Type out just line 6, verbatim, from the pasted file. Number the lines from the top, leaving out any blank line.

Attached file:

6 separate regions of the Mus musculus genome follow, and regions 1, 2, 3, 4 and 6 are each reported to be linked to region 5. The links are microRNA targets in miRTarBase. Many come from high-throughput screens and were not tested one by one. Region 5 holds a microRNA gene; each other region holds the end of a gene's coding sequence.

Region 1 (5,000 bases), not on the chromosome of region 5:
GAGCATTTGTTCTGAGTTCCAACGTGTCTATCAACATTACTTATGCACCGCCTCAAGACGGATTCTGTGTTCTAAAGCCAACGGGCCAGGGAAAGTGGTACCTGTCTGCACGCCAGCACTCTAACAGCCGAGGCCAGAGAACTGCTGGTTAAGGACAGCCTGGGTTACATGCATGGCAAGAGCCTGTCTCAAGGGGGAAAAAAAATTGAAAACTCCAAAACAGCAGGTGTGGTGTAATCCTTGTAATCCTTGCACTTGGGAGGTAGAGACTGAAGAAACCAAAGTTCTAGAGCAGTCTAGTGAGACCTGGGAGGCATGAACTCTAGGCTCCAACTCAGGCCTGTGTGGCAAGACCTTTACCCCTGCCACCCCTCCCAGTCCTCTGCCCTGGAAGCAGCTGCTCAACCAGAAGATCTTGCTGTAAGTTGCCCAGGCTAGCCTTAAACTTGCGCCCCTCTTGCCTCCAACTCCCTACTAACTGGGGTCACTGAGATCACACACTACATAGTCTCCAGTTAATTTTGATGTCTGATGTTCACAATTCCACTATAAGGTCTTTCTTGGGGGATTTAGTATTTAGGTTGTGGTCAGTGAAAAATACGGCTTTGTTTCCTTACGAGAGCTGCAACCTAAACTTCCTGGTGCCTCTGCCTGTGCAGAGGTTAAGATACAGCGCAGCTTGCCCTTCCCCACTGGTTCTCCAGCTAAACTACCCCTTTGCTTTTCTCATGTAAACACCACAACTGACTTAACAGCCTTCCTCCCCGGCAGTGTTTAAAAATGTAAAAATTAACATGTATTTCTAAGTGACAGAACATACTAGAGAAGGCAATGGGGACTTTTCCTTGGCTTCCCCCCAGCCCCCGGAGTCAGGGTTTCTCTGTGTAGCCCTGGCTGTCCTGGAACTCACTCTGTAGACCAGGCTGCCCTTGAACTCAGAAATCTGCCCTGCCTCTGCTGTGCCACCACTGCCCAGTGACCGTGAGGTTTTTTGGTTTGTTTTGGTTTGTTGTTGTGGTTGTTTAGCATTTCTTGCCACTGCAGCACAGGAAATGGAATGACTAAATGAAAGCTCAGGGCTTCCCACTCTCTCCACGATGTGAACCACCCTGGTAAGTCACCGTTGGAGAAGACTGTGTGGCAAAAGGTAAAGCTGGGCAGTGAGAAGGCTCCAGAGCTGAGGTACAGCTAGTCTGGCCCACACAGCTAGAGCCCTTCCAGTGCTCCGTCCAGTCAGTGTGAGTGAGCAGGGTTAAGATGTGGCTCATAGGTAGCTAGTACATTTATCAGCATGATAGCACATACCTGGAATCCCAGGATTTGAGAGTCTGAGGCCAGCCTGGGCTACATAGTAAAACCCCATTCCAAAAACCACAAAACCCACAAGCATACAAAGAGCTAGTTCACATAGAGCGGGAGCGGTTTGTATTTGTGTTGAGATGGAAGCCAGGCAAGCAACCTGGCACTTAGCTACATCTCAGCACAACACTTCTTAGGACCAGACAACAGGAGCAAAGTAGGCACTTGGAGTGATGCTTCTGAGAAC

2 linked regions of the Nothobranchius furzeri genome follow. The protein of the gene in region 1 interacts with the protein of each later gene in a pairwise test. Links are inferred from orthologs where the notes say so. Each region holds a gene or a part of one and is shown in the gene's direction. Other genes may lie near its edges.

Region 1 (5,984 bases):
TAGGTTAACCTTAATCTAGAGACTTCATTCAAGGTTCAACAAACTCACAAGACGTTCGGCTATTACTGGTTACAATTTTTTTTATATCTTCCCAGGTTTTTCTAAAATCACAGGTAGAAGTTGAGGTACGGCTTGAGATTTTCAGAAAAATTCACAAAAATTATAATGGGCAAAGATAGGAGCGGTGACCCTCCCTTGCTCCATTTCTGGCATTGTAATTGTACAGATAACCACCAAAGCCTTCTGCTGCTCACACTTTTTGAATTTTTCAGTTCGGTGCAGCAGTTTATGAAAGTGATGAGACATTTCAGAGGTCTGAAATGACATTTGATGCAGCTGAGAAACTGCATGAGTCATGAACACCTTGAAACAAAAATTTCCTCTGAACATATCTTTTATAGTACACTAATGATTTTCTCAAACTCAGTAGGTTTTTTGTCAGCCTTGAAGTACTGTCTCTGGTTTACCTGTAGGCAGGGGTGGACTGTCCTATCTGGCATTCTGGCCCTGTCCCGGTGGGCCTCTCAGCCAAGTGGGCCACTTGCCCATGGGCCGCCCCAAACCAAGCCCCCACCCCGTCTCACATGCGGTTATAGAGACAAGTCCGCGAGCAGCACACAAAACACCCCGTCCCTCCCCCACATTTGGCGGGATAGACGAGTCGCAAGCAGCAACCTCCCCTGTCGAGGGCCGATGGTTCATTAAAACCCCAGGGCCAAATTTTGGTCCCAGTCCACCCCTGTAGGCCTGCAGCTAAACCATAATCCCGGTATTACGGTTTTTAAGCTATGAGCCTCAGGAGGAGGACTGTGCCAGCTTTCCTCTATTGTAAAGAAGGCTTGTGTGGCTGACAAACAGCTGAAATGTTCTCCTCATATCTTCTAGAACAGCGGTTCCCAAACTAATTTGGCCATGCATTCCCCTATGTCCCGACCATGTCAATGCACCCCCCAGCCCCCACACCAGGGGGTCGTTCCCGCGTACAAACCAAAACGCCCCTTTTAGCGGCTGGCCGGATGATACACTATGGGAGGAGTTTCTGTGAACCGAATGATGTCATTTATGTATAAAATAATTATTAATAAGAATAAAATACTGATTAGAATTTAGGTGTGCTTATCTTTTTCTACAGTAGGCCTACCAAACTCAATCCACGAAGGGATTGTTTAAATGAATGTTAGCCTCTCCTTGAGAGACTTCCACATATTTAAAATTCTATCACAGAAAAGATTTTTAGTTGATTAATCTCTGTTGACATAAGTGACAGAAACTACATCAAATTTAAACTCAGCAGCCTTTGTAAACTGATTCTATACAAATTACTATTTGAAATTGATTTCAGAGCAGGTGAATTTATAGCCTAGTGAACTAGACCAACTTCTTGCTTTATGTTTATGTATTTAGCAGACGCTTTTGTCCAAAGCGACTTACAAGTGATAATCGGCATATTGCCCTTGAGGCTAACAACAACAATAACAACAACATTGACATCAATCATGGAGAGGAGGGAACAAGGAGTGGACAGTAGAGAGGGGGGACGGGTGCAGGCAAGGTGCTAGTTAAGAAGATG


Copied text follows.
TAGGTTAACCTTAATCTAGAGACTTCATTCAAGGTTCAACAAACTCACAAGACGTTCGGCTATTACTGGTTACAATTTTTTTTATATCTTCCCAGGTTTTTCTAAAATCACAGGTAGAAGTTGAGGTACGGCTTGAGATTTTCAGAAAAATTCACAAAAATTATAATGGGCAAAGATAGGAGCGGTGACCCTCCCTTGCTCCATTTCTGGCATTGTAATTGTACAGATAACCACCAAAGCCTTCTGCTGCTCACACTTTTTGAATTTTTCAGTTCGGTGCAGCAGTTTATGAAAGTGATGAGACATTTCAGAGGTCTGAAATGACATTTGATGCAGCTGAGAAACTGCATGAGTCATGAACACCTTGAAACAAAAATTTCCTCTGAACATATCTTTTATAGTACACTAATGATTTTCTCAAACTCAGTAGGTTTTTTGTCAGCCTTGAAGTACTGTCTCTGGTTTACCTGTAGGCAGGGGTGGACTGTCCTATCTGGCATTCTGGCCCTGTCCCGGTGGGCCTCTCAGCCAAGTGGGCCACTTGCCCATGGGCCGCCCCAAACCAAGCCCCCACCCCGTCTCACATGCGGTTATAGAGACAAGTCCGCGAGCAGCACACAAAACACCCCGTCCCTCCCCCACATTTGGCGGGATAGACGAGTCGCAAGCAGCAACCTCCCCTGTCGAGGGCCGATGGTTCATTAAAACCCCAGGGCCAAATTTTGGTCCCAGTCCACCCCTGTAGGCCTGCAGCTAAACCATAATCCCGGTATTACGGTTTTTAAGCTATGAGCCTCAGGAGGAGGACTGTGCCAGCTTTCCTCTATTGTAAAGAAGGCTTGTGTGGCTGACAAACAGCTGAAATGTTCTCCTCATATCTTCTAGAACAGCGGTTCCCAAACTAATTTGGCCATGCATTCCCCTATGTCCCGACCATGTCAATGCACCCCCCAGCCCCCACACCAGGGGGTCGTTCCCGCGTACAAACCAAAACGCCCCTTTTAGCGGCTGGCCGGATGATACACTATGGGAGGAGTTTCTGTGAACCGAATGATGTCATTTATGTATAAAATAATTATTAATAAGAATAAAATACTGATTAGAATTTAGGTGTGCTTATCTTTTTCTACAGTAGGCCTACCAAACTCAATCCACGAAGGGATTGTTTAAATGAATGTTAGCCTCTCCTTGAGAGACTTCCACATATTTAAAATTCTATCACAGAAAAGATTTTTAGTTGATTAATCTCTGTTGACATAAGTGACAGAAACTACATCAAATTTAAACTCAGCAGCCTTTGTAAACTGATTCTATACAAATTACTATTTGAAATTGATTTCAGAGCAGGTGAATTTATAGCCTAGTGAACTAGACCAACTTCTTGCTTTATGTTTATGTATTTAGCAGACGCTTTTGTCCAAAGCGACTTACAAGTGATAATCGGCATATTGCCCTTGAGGCTAACAACAACAATAACAACAACATTGACATCAATCATGGAGAGGAGGGAACAAGGAGTGGACAGTAGAGAGGGGGGACGGGTGCAGGCAAGGTGCTAGTTAAGAAGATG